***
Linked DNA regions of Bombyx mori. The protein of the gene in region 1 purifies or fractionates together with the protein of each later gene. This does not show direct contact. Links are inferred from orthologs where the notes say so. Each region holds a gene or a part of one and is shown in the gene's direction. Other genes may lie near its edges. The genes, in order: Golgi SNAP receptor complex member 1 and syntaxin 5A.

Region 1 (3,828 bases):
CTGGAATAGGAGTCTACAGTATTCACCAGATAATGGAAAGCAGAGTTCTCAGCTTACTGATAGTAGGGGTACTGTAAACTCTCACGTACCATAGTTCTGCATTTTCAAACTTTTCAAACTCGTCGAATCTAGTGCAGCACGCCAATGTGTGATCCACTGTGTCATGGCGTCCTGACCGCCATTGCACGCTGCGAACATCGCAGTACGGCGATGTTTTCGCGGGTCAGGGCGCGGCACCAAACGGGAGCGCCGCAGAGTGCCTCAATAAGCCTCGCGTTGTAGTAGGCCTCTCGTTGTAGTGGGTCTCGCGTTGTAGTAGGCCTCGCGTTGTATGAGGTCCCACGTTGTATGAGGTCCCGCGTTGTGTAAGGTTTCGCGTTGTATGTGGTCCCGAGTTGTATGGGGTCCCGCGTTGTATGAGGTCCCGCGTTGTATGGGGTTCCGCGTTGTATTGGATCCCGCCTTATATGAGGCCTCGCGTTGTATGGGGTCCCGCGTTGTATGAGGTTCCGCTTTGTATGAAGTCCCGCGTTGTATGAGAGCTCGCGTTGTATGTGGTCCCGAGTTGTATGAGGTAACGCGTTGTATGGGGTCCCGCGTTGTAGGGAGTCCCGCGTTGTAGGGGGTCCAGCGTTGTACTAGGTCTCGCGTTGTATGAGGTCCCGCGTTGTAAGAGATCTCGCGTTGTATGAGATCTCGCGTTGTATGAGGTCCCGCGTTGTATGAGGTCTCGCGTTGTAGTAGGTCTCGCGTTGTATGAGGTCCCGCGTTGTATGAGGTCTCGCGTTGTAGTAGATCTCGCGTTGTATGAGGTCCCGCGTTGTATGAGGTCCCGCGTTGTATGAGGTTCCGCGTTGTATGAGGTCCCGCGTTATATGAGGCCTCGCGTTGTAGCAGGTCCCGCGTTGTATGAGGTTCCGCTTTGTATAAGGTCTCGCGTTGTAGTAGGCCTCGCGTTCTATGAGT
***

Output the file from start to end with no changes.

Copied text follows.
Linked DNA regions of Bombyx mori. The protein of the gene in region 1 purifies or fractionates together with the protein of each later gene. This does not show direct contact. Links are inferred from orthologs where the notes say so. Each region holds a gene or a part of one and is shown in the gene's direction. Other genes may lie near its edges. The genes, in order: Golgi SNAP receptor complex member 1 and syntaxin 5A.

Region 1 (3,828 bases):
CTGGAATAGGAGTCTACAGTATTCACCAGATAATGGAAAGCAGAGTTCTCAGCTTACTGATAGTAGGGGTACTGTAAACTCTCACGTACCATAGTTCTGCATTTTCAAACTTTTCAAACTCGTCGAATCTAGTGCAGCACGCCAATGTGTGATCCACTGTGTCATGGCGTCCTGACCGCCATTGCACGCTGCGAACATCGCAGTACGGCGATGTTTTCGCGGGTCAGGGCGCGGCACCAAACGGGAGCGCCGCAGAGTGCCTCAATAAGCCTCGCGTTGTAGTAGGCCTCTCGTTGTAGTGGGTCTCGCGTTGTAGTAGGCCTCGCGTTGTATGAGGTCCCACGTTGTATGAGGTCCCGCGTTGTGTAAGGTTTCGCGTTGTATGTGGTCCCGAGTTGTATGGGGTCCCGCGTTGTATGAGGTCCCGCGTTGTATGGGGTTCCGCGTTGTATTGGATCCCGCCTTATATGAGGCCTCGCGTTGTATGGGGTCCCGCGTTGTATGAGGTTCCGCTTTGTATGAAGTCCCGCGTTGTATGAGAGCTCGCGTTGTATGTGGTCCCGAGTTGTATGAGGTAACGCGTTGTATGGGGTCCCGCGTTGTAGGGAGTCCCGCGTTGTAGGGGGTCCAGCGTTGTACTAGGTCTCGCGTTGTATGAGGTCCCGCGTTGTAAGAGATCTCGCGTTGTATGAGATCTCGCGTTGTATGAGGTCCCGCGTTGTATGAGGTCTCGCGTTGTAGTAGGTCTCGCGTTGTATGAGGTCCCGCGTTGTATGAGGTCTCGCGTTGTAGTAGATCTCGCGTTGTATGAGGTCCCGCGTTGTATGAGGTCCCGCGTTGTATGAGGTTCCGCGTTGTATGAGGTCCCGCGTTATATGAGGCCTCGCGTTGTAGCAGGTCCCGCGTTGTATGAGGTTCCGCTTTGTATAAGGTCTCGCGTTGTAGTAGGCCTCGCGTTCTATGAGT